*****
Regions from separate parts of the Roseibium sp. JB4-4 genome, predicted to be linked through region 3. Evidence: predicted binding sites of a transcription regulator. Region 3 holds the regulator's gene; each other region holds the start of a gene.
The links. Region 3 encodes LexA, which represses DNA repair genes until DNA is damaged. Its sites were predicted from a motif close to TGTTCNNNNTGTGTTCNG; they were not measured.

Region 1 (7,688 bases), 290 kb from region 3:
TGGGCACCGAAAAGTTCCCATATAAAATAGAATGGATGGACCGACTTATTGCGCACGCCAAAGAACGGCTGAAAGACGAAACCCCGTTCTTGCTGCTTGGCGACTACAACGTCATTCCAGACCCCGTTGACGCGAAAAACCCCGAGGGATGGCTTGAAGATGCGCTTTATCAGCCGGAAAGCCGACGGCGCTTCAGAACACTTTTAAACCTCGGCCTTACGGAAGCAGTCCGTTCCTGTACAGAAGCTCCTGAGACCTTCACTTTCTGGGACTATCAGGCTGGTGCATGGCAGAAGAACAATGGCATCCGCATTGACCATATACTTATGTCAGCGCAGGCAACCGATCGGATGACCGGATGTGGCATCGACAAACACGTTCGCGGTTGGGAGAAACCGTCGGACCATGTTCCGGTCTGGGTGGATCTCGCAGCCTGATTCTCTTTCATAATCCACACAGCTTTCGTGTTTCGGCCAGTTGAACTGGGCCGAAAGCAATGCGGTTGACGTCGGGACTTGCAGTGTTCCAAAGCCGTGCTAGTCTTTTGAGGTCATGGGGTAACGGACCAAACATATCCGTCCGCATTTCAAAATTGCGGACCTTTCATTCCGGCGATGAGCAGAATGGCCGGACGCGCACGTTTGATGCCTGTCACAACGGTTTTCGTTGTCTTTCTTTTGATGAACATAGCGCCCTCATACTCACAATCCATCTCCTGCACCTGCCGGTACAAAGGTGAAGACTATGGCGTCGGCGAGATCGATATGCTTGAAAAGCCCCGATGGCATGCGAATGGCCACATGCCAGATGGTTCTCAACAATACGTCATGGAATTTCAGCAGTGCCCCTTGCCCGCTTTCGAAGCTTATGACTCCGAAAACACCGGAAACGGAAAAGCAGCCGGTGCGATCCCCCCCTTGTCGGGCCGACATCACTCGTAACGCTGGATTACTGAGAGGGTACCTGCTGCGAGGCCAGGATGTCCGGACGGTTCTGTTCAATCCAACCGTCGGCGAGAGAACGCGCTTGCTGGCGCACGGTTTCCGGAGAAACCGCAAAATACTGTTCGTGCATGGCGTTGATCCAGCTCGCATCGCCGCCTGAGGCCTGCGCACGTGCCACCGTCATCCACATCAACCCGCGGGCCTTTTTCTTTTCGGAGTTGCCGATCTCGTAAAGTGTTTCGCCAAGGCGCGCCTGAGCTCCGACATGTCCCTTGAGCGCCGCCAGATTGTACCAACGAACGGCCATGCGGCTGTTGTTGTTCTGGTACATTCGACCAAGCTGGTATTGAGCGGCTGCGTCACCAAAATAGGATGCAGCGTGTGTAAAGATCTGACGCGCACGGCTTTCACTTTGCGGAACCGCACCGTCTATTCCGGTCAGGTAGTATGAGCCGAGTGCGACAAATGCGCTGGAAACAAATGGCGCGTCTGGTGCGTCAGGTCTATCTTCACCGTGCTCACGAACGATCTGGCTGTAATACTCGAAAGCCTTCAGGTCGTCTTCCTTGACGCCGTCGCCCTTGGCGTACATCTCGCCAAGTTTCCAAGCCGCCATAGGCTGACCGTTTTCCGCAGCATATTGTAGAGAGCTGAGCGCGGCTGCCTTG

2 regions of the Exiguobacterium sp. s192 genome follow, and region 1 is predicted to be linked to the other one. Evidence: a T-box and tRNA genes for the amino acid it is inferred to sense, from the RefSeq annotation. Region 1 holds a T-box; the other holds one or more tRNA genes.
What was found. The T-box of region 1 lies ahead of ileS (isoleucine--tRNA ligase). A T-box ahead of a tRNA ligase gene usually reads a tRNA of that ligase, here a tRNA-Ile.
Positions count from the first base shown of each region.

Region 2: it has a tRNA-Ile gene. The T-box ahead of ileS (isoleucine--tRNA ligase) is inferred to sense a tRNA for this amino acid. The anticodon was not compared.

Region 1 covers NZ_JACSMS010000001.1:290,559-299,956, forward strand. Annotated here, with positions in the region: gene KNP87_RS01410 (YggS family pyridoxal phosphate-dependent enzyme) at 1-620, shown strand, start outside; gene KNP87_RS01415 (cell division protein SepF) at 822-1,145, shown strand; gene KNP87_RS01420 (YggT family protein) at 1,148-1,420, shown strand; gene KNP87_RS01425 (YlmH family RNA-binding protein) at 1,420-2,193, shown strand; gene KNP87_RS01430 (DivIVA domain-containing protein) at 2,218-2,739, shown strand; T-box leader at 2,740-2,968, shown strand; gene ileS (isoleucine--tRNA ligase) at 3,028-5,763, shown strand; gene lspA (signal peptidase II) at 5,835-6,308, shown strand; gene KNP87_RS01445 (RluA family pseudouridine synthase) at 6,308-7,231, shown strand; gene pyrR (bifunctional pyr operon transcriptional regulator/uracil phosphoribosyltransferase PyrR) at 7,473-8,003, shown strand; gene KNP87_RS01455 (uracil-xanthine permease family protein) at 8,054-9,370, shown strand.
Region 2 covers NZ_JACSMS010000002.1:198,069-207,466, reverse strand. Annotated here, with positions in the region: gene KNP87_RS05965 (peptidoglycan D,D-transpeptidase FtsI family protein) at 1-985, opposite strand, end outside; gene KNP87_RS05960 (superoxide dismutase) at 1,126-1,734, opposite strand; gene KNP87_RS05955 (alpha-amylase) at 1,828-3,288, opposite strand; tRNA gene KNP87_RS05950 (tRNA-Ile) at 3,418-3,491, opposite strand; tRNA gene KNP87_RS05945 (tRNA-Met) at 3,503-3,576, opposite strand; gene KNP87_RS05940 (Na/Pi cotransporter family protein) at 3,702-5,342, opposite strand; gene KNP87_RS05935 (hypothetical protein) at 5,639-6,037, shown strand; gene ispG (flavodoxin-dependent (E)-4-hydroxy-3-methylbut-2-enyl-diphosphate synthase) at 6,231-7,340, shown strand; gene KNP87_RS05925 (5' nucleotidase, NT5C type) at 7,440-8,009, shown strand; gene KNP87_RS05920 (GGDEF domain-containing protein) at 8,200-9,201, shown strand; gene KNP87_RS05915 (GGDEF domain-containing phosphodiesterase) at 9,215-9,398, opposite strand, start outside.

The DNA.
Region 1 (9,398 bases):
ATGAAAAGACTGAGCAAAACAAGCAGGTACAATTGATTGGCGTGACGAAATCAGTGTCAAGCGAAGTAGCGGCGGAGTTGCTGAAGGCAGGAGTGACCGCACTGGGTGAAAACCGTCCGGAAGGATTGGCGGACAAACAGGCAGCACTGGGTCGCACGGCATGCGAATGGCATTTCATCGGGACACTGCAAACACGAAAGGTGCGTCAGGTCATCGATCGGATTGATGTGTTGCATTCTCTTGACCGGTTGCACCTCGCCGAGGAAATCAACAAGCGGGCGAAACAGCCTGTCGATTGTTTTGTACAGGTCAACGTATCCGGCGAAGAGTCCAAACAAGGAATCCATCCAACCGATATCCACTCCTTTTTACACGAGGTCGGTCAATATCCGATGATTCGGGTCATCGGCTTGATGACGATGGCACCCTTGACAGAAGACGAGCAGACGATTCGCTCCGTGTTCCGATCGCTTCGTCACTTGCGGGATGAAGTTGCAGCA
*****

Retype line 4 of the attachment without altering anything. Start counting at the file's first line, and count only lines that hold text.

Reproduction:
TGGGCACCGAAAAGTTCCCATATAAAATAGAATGGATGGACCGACTTATTGCGCACGCCAAAGAACGGCTGAAAGACGAAACCCCGTTCTTGCTGCTTGGCGACTACAACGTCATTCCAGACCCCGTTGACGCGAAAAACCCCGAGGGATGGCTTGAAGATGCGCTTTATCAGCCGGAAAGCCGACGGCGCTTCAGAACACTTTTAAACCTCGGCCTTACGGAAGCAGTCCGTTCCTGTACAGAAGCTCCTGAGACCTTCACTTTCTGGGACTATCAGGCTGGTGCATGGCAGAAGAACAATGGCATCCGCATTGACCATATACTTATGTCAGCGCAGGCAACCGATCGGATGACCGGATGTGGCATCGACAAACACGTTCGCGGTTGGGAGAAACCGTCGGACCATGTTCCGGTCTGGGTGGATCTCGCAGCCTGATTCTCTTTCATAATCCACACAGCTTTCGTGTTTCGGCCAGTTGAACTGGGCCGAAAGCAATGCGGTTGACGTCGGGACTTGCAGTGTTCCAAAGCCGTGCTAGTCTTTTGAGGTCATGGGGTAACGGACCAAACATATCCGTCCGCATTTCAAAATTGCGGACCTTTCATTCCGGCGATGAGCAGAATGGCCGGACGCGCACGTTTGATGCCTGTCACAACGGTTTTCGTTGTCTTTCTTTTGATGAACATAGCGCCCTCATACTCACAATCCATCTCCTGCACCTGCCGGTACAAAGGTGAAGACTATGGCGTCGGCGAGATCGATATGCTTGAAAAGCCCCGATGGCATGCGAATGGCCACATGCCAGATGGTTCTCAACAATACGTCATGGAATTTCAGCAGTGCCCCTTGCCCGCTTTCGAAGCTTATGACTCCGAAAACACCGGAAACGGAAAAGCAGCCGGTGCGATCCCCCCCTTGTCGGGCCGACATCACTCGTAACGCTGGATTACTGAGAGGGTACCTGCTGCGAGGCCAGGATGTCCGGACGGTTCTGTTCAATCCAACCGTCGGCGAGAGAACGCGCTTGCTGGCGCACGGTTTCCGGAGAAACCGCAAAATACTGTTCGTGCATGGCGTTGATCCAGCTCGCATCGCCGCCTGAGGCCTGCGCACGTGCCACCGTCATCCACATCAACCCGCGGGCCTTTTTCTTTTCGGAGTTGCCGATCTCGTAAAGTGTTTCGCCAAGGCGCGCCTGAGCTCCGACATGTCCCTTGAGCGCCGCCAGATTGTACCAACGAACGGCCATGCGGCTGTTGTTGTTCTGGTACATTCGACCAAGCTGGTATTGAGCGGCTGCGTCACCAAAATAGGATGCAGCGTGTGTAAAGATCTGACGCGCACGGCTTTCACTTTGCGGAACCGCACCGTCTATTCCGGTCAGGTAGTATGAGCCGAGTGCGACAAATGCGCTGGAAACAAATGGCGCGTCTGGTGCGTCAGGTCTATCTTCACCGTGCTCACGAACGATCTGGCTGTAATACTCGAAAGCCTTCAGGTCGTCTTCCTTGACGCCGTCGCCCTTGGCGTACATCTCGCCAAGTTTCCAAGCCGCCATAGGCTGACCGTTTTCCGCAGCATATTGTAGAGAGCTGAGCGCGGCTGCCTTG